Staff Representation

MSF values social dialogue between its employees, their management and its overall leadership and views open exchanges on their work conditions and remuneration as a positive contribution to the organisation’s social mission.

Médecins Sans Frontières is a Movement made of a network of associations, offices and missions around the world (see: Who We Are). Each of these entities recruit and contract their own staff and provide them with a salary and a set of benefits. 

This means that dialogue and discussions between employer and employees on pay, benefits and work conditions mostly happen at the level of these entities, because they are the legal employers and are subject to local laws on contracts, remuneration and social benefits.  Because each MSF entity is the legal employer for their own staff, there is no MSF staff representation mechanism at a global level.

A large majority of MSF entities, including missions, have elected staff representatives. They usually play a role in discussing changes in HR policies and work conditions with management, relaying information from management to staff and vice-versa, and supporting individual staff members facing difficulties in their work. Depending on the context, local laws or customs, they can sometimes be members of workers’ unions.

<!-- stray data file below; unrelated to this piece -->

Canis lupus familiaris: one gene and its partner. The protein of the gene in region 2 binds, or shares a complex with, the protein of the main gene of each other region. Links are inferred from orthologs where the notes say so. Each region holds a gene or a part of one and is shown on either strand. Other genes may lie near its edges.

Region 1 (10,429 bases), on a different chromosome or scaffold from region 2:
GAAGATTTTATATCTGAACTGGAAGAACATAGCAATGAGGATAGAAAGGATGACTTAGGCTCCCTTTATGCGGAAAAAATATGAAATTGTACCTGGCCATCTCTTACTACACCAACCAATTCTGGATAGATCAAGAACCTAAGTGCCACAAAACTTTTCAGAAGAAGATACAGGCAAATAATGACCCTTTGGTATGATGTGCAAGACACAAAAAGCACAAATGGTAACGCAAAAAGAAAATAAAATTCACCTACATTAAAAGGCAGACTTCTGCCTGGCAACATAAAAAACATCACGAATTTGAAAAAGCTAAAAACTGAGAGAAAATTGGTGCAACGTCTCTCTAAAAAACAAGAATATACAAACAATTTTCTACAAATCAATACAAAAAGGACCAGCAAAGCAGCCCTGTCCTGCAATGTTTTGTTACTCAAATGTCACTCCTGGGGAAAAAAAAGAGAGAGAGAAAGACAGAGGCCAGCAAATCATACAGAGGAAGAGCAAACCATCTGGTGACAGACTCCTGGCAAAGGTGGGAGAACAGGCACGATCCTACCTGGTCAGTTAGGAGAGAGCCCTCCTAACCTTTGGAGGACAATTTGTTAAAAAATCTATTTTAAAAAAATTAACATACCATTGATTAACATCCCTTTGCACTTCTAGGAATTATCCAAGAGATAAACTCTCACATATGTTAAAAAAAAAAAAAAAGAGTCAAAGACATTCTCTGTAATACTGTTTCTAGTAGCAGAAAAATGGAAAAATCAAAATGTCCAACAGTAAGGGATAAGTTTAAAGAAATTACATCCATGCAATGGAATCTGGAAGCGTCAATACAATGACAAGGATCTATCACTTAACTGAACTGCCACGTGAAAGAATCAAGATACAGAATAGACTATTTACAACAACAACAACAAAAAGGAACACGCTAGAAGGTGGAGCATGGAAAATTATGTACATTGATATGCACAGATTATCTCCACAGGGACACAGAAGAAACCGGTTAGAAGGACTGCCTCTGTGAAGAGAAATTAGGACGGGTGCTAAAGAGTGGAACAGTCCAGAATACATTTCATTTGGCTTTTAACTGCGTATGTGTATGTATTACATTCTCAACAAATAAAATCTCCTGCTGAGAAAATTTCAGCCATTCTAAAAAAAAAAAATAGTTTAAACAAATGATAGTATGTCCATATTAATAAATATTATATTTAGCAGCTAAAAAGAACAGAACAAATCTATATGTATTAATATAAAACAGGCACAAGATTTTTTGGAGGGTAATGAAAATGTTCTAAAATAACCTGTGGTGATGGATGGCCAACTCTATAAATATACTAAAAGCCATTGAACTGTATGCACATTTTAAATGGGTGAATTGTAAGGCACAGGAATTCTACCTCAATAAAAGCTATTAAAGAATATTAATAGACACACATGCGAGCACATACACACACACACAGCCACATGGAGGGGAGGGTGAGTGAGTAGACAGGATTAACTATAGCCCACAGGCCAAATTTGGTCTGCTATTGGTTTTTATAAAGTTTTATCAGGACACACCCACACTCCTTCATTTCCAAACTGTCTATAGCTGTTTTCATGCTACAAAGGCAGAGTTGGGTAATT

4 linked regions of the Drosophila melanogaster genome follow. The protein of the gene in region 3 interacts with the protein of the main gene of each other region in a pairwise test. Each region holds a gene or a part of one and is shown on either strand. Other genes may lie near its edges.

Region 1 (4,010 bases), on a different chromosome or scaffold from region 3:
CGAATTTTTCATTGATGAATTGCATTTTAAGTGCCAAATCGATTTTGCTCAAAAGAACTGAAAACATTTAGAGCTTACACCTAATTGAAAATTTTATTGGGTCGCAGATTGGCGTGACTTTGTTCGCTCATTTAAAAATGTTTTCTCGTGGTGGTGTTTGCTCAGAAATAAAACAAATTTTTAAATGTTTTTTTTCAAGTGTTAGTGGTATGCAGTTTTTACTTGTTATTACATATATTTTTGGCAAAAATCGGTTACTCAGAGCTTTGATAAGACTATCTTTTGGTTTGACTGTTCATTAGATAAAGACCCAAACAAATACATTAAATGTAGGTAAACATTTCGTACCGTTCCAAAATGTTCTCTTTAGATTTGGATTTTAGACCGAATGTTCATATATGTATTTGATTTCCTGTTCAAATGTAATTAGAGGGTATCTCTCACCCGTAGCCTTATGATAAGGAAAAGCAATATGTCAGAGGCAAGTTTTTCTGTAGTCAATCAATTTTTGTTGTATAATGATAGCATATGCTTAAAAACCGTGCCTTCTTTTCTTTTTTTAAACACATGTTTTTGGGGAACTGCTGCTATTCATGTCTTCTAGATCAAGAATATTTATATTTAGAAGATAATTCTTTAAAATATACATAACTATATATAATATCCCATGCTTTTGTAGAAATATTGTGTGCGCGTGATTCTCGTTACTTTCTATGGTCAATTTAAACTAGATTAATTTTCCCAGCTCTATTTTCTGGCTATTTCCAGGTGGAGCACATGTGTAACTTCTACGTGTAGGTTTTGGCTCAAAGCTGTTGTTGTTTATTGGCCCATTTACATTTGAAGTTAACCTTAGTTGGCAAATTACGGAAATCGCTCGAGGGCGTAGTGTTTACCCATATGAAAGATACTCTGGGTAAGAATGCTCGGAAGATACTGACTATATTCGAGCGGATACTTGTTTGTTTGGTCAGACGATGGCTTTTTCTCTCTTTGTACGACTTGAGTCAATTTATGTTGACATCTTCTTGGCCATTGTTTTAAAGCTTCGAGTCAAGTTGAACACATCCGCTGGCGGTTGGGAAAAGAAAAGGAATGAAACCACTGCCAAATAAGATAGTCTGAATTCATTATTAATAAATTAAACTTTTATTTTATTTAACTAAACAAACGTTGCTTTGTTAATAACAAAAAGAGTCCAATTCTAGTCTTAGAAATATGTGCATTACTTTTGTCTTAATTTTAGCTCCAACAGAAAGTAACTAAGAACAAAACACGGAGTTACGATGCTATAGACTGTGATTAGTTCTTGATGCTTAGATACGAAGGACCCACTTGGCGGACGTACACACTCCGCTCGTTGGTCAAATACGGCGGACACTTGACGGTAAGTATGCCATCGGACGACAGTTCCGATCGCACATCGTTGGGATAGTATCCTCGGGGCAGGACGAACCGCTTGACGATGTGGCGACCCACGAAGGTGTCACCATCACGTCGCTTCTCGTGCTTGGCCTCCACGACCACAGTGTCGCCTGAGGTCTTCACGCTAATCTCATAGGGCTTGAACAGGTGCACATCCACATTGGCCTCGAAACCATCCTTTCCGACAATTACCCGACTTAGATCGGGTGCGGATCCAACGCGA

MSF offices and long-established missions are more likely to have staff representatives. Emergency missions or projects often don’t always exist for long enough to put in place a proper staff representation system. However, a number of mechanisms are in place in all MSF entities to allow individual staff to be informed about their rights and raise problems or complaints should the case arise, and in all confidentiality if need be. 

If you are an MSF staff and want to know more about staff representation in your entity, contact your HR department who will be able to give you the names and contact details of your representatives.